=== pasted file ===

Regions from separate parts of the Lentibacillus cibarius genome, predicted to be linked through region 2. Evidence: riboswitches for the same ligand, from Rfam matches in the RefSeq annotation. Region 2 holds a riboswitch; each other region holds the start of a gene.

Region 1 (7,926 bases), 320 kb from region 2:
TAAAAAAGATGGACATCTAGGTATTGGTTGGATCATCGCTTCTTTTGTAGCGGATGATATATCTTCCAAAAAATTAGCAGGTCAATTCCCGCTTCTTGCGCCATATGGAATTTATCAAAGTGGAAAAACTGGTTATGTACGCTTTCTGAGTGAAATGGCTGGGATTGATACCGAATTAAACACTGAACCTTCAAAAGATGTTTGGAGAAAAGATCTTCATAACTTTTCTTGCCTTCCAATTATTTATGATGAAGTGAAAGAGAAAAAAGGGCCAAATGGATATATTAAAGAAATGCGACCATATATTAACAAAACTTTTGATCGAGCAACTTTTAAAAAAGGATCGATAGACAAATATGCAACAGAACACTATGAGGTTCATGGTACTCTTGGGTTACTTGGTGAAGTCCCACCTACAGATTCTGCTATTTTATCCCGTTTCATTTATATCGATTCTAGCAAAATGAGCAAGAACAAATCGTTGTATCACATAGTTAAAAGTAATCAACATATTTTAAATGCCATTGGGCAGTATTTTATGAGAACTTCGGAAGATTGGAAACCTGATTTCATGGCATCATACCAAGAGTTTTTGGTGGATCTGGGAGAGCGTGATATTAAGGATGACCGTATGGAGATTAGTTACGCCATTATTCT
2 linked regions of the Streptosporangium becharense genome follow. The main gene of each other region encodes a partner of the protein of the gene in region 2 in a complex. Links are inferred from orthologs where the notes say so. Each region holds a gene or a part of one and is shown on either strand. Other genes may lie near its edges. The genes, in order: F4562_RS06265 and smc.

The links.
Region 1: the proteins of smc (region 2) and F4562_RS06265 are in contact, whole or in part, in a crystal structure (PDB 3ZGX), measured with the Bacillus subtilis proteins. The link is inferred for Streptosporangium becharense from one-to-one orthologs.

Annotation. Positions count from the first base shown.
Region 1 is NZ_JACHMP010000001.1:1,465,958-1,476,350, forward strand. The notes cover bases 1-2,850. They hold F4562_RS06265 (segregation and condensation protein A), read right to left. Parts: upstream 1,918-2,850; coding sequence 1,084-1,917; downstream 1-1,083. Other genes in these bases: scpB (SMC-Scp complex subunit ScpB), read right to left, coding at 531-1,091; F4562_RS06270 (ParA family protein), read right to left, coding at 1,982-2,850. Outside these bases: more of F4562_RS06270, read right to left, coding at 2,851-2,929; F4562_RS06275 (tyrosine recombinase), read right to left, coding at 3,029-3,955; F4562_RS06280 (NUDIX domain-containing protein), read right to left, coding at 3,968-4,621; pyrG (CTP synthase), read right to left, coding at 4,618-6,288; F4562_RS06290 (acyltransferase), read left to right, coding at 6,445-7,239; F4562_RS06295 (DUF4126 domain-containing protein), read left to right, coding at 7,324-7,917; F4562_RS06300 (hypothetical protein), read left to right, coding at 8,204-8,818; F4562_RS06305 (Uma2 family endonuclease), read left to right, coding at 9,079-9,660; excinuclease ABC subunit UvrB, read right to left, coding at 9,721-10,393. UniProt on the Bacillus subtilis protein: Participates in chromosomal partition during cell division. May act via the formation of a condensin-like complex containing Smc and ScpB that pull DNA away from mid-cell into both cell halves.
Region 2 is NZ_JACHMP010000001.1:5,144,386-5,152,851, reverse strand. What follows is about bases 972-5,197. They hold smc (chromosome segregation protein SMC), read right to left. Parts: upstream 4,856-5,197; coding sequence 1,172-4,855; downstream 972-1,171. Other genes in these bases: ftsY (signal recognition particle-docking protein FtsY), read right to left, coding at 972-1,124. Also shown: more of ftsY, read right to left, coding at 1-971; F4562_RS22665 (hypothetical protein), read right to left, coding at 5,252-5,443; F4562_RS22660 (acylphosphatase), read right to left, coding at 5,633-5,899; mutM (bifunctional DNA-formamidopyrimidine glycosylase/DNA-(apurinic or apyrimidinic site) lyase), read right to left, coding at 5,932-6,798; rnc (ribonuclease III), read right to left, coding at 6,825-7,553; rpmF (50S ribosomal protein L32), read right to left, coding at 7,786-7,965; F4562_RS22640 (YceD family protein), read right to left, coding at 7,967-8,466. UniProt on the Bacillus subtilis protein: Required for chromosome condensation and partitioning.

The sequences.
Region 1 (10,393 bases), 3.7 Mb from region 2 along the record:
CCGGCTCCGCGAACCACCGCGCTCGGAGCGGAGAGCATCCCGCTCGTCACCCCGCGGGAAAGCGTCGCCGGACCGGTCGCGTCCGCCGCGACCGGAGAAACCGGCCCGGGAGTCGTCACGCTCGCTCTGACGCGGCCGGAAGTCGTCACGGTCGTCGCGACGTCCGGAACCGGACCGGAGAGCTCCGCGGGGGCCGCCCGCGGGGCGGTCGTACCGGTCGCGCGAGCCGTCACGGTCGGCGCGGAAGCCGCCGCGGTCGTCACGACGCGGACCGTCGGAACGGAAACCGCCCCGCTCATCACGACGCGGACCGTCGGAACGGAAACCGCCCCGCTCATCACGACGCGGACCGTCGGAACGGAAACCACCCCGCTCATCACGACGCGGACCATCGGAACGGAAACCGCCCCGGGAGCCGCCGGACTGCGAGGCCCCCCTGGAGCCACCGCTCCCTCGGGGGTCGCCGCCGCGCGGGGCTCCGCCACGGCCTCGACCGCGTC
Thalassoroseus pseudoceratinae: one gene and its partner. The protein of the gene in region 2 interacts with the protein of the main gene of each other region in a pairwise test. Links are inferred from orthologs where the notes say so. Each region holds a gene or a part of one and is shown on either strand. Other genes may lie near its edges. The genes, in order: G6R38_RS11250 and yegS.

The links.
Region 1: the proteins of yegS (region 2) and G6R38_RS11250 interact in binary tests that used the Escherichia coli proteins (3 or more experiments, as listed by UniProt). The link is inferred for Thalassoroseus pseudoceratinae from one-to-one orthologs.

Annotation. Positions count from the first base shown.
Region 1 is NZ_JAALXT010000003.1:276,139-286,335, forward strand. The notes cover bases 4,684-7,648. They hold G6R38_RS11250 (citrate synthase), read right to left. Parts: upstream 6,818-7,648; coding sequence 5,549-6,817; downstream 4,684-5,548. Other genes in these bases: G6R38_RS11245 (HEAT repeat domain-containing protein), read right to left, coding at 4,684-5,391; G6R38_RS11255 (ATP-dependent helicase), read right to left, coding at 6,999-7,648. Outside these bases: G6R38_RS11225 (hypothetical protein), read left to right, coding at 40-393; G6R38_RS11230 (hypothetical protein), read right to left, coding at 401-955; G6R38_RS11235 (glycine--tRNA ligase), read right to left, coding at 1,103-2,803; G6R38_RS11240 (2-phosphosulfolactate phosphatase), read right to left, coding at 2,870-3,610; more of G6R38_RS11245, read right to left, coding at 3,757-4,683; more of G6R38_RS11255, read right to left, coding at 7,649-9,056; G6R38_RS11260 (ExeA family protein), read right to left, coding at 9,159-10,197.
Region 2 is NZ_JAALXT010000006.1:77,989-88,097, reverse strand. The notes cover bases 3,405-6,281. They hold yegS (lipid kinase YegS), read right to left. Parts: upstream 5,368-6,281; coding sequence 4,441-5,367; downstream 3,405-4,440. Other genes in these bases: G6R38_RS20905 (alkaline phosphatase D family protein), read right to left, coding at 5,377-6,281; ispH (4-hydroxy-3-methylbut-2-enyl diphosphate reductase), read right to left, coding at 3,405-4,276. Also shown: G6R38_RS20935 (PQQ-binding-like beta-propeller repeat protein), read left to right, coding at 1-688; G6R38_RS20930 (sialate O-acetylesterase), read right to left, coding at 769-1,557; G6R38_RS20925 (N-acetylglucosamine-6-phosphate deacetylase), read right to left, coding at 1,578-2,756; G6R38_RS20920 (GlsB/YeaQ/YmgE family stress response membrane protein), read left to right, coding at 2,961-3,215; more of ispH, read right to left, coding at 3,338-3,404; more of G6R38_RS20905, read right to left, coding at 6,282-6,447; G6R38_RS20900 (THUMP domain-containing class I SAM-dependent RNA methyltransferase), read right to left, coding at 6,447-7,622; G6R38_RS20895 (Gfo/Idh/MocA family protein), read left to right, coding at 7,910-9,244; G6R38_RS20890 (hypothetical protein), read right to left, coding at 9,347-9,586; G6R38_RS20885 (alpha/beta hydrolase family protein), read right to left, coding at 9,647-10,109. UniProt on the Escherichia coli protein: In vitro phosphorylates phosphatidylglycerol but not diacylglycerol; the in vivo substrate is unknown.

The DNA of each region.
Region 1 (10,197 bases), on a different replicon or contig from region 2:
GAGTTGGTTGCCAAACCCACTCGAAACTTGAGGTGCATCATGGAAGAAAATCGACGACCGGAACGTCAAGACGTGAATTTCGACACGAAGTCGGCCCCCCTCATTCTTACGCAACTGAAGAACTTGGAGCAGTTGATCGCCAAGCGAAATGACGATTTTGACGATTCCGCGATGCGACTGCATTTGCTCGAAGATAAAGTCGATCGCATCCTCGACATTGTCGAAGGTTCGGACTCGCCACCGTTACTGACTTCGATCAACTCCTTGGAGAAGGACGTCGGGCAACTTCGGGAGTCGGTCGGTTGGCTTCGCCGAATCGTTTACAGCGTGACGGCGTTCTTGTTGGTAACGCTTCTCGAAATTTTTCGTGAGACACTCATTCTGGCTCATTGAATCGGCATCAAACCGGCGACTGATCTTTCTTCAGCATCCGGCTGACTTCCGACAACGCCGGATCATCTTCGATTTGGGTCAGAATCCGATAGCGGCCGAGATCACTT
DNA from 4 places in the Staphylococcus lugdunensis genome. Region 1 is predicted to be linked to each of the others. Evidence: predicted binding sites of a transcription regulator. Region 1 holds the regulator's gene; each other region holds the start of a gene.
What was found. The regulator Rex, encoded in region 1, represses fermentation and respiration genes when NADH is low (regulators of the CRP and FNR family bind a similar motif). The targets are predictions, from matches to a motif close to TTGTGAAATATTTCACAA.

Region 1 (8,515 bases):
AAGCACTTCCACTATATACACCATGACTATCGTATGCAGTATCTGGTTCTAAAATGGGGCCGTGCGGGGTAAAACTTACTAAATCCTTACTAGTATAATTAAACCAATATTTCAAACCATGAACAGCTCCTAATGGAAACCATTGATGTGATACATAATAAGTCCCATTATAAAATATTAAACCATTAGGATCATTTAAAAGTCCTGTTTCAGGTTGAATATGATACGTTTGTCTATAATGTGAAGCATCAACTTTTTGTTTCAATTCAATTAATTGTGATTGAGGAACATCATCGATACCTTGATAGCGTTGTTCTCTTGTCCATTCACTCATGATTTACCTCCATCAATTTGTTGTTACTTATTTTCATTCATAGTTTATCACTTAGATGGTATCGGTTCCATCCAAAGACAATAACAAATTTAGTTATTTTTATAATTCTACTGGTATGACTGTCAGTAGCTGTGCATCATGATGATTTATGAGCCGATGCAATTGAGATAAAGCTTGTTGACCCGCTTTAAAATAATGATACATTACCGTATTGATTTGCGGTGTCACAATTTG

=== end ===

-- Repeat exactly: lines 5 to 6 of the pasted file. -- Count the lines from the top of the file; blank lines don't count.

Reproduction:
The links.
Region 1: the proteins of smc (region 2) and F4562_RS06265 are in contact, whole or in part, in a crystal structure (PDB 3ZGX), measured with the Bacillus subtilis proteins. The link is inferred for Streptosporangium becharense from one-to-one orthologs.